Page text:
Designs coaches and
workshop facilitators are frequently asked the question “What if ____________
(fill in any Developmental
Designs strategy here)
Reflecting in a systematic way is a great way to proceed. Solutions
are likely to emerge, and there are several tools you can use to guide your
- Three rings of
the engaged student: supportive community, motivating instruction,
- Four adolescent needs: relationship, autonomy, competence, and fun
- Teacher mindsets: active, objective, and growth
Analyze your teaching practices in each of the three rings. Question to self: Which one contains a
Developmental Designs strategy that I’m not using, or need to
use better to resolve my problem?
For example, in
the supportive community ring, you may find that student peer-to-peer
relationships are weak and could be bolstered through the practices of Power of
Play and acknowledgments.
social-emotional skills ring, you may realize that you are using Pathways to
Self-control (the reactive toolbox) very well, but have neglected to
proactively set your expectations regarding student behavior. Modeling your
expectations and holding student endorsement conversations would make the whole
behavior management system run better.
Perhaps you are
building great relationships and managing behavior very well, but the problem
lies in the third ring (motivating instruction). Your timing of the delivery of
new information is off, and by applying primacy-recency theory (part of the larger
Developmental Designs practice of orchestration), you might solve
Many times, a handful of students, or even
a single student, can make implementing a Developmental Designs practice much more difficult. By looking at student behavior through
the lens of the four needs (relationship, autonomy, fun, and competence), a
realistic solution can emerge. Question to self: Which of the four needs is
this student meeting in ways that are inappropriate, and how can I change the dynamic
so s/he gets that same need met in my classroom in a school-appropriate way?
For example, a
student may be engaging you and other students in power struggles. She has a
valid need for power, but she is trying to fulfill that need in a way that
prevents you from managing wholegroup conversations effectively. By figuring
out a way to meet her need for power in a positive way during class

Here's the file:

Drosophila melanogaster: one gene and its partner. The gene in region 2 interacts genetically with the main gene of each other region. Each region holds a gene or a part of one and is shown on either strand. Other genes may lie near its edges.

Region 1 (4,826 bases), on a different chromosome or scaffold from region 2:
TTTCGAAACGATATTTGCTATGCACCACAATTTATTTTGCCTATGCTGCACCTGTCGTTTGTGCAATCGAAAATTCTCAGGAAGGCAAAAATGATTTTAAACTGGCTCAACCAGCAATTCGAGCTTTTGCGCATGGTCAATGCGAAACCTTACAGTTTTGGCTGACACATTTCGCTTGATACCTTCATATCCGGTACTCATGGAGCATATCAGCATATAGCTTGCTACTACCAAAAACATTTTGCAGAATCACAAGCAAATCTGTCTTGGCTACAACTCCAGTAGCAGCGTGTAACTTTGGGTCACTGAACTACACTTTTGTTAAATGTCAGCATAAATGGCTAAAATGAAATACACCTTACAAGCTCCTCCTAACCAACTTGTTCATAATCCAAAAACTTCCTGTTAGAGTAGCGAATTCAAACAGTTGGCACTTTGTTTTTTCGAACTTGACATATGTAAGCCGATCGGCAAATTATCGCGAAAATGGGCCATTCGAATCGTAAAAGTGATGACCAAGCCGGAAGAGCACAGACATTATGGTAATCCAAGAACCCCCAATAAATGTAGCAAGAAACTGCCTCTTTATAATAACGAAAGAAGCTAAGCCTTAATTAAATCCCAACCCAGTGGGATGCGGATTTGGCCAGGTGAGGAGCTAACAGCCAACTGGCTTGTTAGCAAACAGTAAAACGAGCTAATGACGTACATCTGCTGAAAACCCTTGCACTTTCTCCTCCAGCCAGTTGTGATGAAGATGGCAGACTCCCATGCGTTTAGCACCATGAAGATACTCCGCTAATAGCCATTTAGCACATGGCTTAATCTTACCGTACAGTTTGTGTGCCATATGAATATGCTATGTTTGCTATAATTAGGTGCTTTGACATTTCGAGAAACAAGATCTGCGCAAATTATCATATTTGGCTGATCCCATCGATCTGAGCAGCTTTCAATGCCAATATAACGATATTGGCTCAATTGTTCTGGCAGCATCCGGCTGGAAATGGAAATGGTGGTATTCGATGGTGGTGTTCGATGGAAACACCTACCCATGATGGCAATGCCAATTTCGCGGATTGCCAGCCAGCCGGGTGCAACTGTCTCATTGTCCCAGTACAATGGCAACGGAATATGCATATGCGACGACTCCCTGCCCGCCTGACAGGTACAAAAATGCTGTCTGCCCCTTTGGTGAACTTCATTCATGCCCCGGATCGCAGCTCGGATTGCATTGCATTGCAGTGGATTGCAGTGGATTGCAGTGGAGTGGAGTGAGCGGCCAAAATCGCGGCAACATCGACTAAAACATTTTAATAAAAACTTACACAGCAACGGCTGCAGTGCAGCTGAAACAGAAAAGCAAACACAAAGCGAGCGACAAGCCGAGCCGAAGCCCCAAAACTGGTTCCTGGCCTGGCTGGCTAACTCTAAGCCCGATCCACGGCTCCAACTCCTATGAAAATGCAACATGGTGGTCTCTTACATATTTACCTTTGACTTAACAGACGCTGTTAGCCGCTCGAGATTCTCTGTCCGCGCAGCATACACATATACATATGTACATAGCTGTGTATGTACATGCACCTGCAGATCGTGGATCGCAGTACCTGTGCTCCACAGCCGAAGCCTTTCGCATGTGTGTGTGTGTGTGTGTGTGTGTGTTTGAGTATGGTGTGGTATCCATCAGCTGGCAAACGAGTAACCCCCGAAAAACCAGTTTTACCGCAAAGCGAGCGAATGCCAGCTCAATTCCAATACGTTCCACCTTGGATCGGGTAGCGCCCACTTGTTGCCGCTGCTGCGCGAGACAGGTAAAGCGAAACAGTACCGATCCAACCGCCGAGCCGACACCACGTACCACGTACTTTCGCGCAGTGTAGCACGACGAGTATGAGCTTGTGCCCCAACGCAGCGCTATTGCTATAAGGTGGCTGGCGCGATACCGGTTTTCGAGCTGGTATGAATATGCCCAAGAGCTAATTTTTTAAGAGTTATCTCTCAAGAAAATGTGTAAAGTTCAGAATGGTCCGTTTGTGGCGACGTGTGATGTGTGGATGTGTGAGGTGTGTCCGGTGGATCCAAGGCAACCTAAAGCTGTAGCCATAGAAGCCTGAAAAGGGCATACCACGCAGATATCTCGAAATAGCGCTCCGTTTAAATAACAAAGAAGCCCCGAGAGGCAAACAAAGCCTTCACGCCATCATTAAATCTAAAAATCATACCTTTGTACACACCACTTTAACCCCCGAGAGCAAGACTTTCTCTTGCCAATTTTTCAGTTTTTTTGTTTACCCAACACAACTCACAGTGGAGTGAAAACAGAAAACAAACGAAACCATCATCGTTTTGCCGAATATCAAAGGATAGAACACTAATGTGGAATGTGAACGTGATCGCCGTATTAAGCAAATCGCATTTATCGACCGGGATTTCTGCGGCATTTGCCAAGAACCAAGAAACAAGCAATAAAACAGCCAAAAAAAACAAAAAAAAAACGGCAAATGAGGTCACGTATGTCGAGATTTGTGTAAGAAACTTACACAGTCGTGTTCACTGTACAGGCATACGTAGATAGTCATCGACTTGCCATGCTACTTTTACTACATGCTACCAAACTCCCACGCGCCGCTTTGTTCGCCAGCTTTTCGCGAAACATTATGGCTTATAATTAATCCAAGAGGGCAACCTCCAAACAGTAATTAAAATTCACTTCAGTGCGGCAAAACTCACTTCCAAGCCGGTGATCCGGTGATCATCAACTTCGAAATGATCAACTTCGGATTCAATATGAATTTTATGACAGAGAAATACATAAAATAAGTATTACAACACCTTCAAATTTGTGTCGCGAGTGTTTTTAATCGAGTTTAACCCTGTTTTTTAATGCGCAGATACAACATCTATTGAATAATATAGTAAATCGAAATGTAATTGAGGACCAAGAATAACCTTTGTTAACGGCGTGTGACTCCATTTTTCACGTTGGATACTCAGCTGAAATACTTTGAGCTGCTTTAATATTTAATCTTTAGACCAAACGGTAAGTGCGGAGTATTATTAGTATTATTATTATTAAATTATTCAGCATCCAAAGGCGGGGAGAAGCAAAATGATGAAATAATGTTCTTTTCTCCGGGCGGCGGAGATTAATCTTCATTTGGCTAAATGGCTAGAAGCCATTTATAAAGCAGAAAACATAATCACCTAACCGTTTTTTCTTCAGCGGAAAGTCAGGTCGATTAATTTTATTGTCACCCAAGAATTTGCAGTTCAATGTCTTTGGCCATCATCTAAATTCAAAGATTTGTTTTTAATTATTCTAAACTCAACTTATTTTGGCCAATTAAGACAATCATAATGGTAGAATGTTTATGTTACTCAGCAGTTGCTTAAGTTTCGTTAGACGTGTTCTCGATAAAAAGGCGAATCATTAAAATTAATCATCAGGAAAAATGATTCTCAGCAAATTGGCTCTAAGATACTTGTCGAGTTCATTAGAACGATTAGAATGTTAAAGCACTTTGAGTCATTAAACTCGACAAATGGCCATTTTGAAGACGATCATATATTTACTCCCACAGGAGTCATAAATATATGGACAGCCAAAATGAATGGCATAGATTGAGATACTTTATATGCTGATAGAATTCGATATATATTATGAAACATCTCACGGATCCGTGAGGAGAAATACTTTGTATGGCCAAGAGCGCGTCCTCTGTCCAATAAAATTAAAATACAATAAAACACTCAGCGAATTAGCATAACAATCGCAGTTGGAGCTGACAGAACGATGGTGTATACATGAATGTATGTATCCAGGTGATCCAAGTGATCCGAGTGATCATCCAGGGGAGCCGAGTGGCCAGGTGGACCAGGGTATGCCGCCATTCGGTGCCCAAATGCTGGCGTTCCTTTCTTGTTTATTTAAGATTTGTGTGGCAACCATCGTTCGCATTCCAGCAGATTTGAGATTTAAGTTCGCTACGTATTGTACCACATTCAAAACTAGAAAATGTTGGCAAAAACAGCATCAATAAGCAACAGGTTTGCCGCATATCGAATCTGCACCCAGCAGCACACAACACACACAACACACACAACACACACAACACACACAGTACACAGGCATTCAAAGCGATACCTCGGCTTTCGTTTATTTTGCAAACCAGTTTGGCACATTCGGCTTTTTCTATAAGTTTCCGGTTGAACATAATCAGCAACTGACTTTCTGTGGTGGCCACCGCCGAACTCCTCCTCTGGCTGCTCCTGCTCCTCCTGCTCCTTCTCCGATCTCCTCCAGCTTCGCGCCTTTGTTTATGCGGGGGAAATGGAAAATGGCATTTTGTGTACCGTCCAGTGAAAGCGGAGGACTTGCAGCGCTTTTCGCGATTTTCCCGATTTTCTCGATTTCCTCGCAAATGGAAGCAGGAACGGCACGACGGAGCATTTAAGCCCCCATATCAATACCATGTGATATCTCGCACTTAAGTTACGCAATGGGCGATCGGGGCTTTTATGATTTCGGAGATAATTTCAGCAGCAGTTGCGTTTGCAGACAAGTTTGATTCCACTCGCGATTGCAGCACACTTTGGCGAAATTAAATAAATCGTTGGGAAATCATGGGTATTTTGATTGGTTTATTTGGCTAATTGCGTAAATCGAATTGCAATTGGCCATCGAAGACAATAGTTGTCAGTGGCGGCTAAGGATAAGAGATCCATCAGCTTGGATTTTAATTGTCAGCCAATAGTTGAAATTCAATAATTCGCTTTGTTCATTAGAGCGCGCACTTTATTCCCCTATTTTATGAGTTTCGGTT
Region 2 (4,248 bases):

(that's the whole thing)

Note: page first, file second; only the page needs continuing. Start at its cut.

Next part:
discussions, you might turn her around. Try allowing her to observe the process
and report back to the group at the end, or give her the task of pulling name
sticks to call on students.
Educator Matthew Christen writes
about how he used ideas from psychologist Carol Dweck’s book Mindset to help a student change from using a crippling fixed mindset
to a more healthy growth mindset. Teachers can explore their own mindsets when
a Developmental Designs practice is not working. Question to self:
Which of the three mindsets do I need to tap into in order to solve my problem?
A fixed teacher
mindset about a practice can be that practice’s doom. If, for example, a
teacher thinks, “I’m good at using take a break,” or, “take a break works,”
that teacher is in for trouble. What happens when it starts to break down? What
happens if he starts using it without setting it up properly, or overuses it,
lost in the false presumption that it will work? (I’ve been there, and know how
painful this can be!) If he adopts the opposite fixed mindset -” Take a break
won’t work,” or, “I can’t use take a break effectively”- he may not even try
it, may use it without confidence, or may use it inconsistently, and students
are sure to pick up on that. If, on the other hand, he works from a growth mindset-“Take
a break can work if I set it up properly so my students take advantage of it
and if I stay vigilant about maintaining its value in the students’ eyes”-and
then works on it each day throughout the year, it will work in most cases.
Hagedorn is a Developmental
and writer for Origins.